You should know that!

I was listening to episode #14 of Making Math Moments that Matter. This episode’s guest was Sunil Singh. One, I know I’m super behind on episodes and two, I’m very excited to order Sunil’s book Math Recess.  This post has nothing to do with Sunil, although I’m sure another post will be needed after I read his book.

Either Kyle or Jon (I was using the elliptical so I didn’t back it up to make a note) said they used to tell students “you should know that from previous years.” He went on to say they usually didn’t remember it. I think we can all relate. I know I’ve said that before, or at least thought it. I agree with Kyle and Jon that we shouldn’t use that phrase.

This brought up a thought from my lesson during the last few days, and I think it might be a better way to handle these situations. We introduce the radian circle in Geometry. We don’t assess over it, but we derive it, talking about the components we’ve learned throughout the year. My students always ask WHY are we doing this if it’s not part of our curriculum. I explain to my students about brain research and I tell them about how connections are made in the brain when you encounter new material. While they may not remember everything about the radian circle in the future, the next time they see it, the information they are exposed to can connect to the pathways we have created. Every time we encounter this topic, we strengthen the pathway.

Instead of saying, “you should know this from previous years,” we could say, you have already created pathways in your brain from previous years. Let’s talk about this again and strengthen those pathways. This verbiage empowers students to access previous information without making them feel stupid because they can’t remember it.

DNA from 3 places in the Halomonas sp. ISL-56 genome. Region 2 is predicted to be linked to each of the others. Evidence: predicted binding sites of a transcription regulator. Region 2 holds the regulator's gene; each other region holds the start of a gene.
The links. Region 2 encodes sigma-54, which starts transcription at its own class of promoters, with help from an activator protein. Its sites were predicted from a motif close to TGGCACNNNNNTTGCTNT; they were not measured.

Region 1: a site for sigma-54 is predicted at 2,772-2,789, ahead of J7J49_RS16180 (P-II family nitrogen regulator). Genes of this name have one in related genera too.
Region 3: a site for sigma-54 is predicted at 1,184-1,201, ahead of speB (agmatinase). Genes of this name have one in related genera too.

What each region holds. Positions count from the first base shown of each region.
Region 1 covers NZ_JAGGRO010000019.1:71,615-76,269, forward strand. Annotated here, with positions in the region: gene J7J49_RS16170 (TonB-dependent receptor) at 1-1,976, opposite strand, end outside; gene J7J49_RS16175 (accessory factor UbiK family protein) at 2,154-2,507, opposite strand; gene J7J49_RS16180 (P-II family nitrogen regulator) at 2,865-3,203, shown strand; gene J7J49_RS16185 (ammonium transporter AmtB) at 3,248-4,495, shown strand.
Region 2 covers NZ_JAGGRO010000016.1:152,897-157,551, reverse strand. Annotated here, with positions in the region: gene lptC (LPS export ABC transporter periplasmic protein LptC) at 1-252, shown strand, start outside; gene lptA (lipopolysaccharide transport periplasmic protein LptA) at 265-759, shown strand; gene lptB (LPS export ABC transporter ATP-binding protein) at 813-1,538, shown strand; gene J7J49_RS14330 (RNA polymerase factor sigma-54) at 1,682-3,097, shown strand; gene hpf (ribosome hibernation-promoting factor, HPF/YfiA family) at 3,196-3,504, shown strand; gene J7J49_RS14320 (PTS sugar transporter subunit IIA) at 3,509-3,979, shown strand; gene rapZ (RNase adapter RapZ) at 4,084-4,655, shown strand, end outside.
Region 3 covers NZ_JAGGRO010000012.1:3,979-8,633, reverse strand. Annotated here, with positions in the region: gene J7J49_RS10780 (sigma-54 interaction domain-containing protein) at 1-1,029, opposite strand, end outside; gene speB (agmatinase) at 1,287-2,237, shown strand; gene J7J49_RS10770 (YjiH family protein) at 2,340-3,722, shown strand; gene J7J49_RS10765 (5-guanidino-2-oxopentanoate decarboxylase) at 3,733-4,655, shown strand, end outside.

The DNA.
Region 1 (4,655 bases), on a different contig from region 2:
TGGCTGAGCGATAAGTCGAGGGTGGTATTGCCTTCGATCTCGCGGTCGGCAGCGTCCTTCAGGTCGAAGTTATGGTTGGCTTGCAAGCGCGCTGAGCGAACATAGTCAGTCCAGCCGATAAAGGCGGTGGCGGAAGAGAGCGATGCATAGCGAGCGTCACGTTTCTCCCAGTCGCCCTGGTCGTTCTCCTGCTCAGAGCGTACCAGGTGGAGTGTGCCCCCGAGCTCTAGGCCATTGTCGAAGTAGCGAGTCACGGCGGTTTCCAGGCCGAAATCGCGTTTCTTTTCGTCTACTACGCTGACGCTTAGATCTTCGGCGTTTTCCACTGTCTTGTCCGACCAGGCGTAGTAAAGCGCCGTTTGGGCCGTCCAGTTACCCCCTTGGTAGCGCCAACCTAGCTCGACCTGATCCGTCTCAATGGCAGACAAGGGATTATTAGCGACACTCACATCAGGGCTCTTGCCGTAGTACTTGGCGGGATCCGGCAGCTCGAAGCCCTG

Bullied to Bully

This isn’t a story about technology. It’s also a long post, but if you stick with me until the end, maybe it will help you see a few of your students in a different light.

I was visiting with my son a few nights ago about social interactions. I decided to share a story with him. It’s not a story I’m proud of, but it explained a point I was making. After sharing the story with him, I realized that maybe others would benefit from the story too.

When I was in elementary school I was the youngest in my class and the smallest child by far. I was also considered gifted. Now, I’m not certain how that label was given to me, but in reflection, I did learn faster and thought differently than others in my class. I am from a small community and my class probably had a total of 15 students. Some years we combined grades in one classroom. When you have that few children in a classroom, a gifted student sometimes sticks out like a sore thumb. I spent a lot of time with my grandparents, without other children, so I interacted with other students more like an adult would. We also didn’t have a lot of money.